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Huge iceberg to threaten ships, oil wells

NUUK, Greenland, Aug. 11 (UPI) -- An ice sheet four times bigger than Manhattan has split off from Greenland's coast and could threaten shipping lanes and oil platforms in the Atlantic Ocean.

On Aug. 5, Trudy Wohlleben, a researcher at the Canadian Ice Service, glanced at her computer screen in excitement. She had been monitoring the Petermann Glacier on Greenland's northwestern coast for a while and she said she had expected the melting glacier to release a significant chunk of ice -- but not one as big as this.

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The ice sheet that broke off last week, in a process experts call "calving," spans across 100 square miles, an area four times larger than the island of Manhattan.

"It's so much bigger than any other one that's calved," Wohlleben told Deutsche Welle. "The last large one of this size was back in the '60s … If you were on a ship, it would look like a big wall of ice rising out of the ocean."

While glaciers regularly shed chunks of ice, the size of the sheet that broke off last week has scientists worried.

It's floating toward the Nares Strait, a waterway between northern Canada and Greenland, and is expected to eventually make its way into the North Atlantic. It's normal for ice sheets that have calved to break into smaller pieces as they move south. Generally, they don't pose a significant threat to container ships and oil platforms because they're too small once they arrive in the busy waterways.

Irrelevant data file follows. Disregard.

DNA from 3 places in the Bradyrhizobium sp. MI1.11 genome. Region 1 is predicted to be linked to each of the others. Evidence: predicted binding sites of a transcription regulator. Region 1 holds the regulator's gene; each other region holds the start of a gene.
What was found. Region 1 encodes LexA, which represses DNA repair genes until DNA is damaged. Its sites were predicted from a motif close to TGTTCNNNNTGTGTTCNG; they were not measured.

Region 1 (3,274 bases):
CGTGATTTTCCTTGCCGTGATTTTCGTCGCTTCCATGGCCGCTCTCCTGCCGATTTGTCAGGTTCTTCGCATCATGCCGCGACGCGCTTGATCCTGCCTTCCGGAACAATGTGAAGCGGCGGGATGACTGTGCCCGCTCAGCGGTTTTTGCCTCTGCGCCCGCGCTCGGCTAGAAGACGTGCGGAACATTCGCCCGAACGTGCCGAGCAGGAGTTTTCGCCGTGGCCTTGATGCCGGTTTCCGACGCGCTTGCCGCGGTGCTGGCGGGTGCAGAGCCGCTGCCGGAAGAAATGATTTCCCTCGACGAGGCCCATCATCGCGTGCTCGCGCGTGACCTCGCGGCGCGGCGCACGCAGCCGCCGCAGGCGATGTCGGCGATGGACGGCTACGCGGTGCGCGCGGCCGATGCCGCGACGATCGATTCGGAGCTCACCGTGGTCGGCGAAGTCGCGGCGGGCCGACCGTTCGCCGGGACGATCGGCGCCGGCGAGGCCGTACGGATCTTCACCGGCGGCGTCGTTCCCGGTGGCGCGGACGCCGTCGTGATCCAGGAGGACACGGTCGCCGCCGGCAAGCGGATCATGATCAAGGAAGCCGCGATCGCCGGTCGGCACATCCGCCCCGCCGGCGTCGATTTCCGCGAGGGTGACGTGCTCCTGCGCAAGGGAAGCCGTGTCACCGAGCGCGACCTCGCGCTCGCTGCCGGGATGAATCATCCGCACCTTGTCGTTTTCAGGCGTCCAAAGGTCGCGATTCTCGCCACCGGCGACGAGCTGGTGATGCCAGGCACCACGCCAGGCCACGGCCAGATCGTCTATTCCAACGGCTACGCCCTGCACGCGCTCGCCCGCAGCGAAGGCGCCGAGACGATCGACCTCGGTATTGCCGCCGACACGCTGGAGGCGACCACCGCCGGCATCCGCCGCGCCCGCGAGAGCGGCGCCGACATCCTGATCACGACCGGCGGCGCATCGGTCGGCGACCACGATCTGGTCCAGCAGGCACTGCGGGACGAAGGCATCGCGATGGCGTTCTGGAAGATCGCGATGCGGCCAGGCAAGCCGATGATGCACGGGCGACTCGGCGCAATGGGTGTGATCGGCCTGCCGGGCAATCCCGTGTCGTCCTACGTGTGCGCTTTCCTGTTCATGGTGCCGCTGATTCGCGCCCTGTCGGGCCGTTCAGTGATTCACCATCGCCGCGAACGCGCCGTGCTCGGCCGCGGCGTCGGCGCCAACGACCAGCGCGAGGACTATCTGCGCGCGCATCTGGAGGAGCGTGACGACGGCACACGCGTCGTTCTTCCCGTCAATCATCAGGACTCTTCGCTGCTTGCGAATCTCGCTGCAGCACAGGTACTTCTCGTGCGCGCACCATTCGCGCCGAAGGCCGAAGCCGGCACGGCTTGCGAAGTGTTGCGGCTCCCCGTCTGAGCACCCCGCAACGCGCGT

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In the case of the latest calving, however, things could be different.

"Because so much more ice has broken off, (the ice sheet) will produce larger chunks of ice that will come down into the shipping lanes where the oil platforms are," Wohlleben said. "The danger is -- once they get to where the oil platforms are -- if the icebergs are too big then the normal methods used to break up the ice as it approaches the platform will have a lot more difficulties."

The Canadian Ice Service wants to place a satellite beacon on the main sheet as soon as possible to monitor the drifting ice and, if necessary, warn ships and oil platforms in its path.

It will take a while, however, for any real threat to emerge. It could take more than a year for ice from the sheet to appear in the North Atlantic, Wohlleben said.

Greenland -- the world's largest island -- is known for its dense ice cap, which can be up to 1.2 miles thick. During the past months, scientists have warned that Greenland's ice is melting at an accelerated pace. They say climate change is one of several factors responsible for the ice loss.

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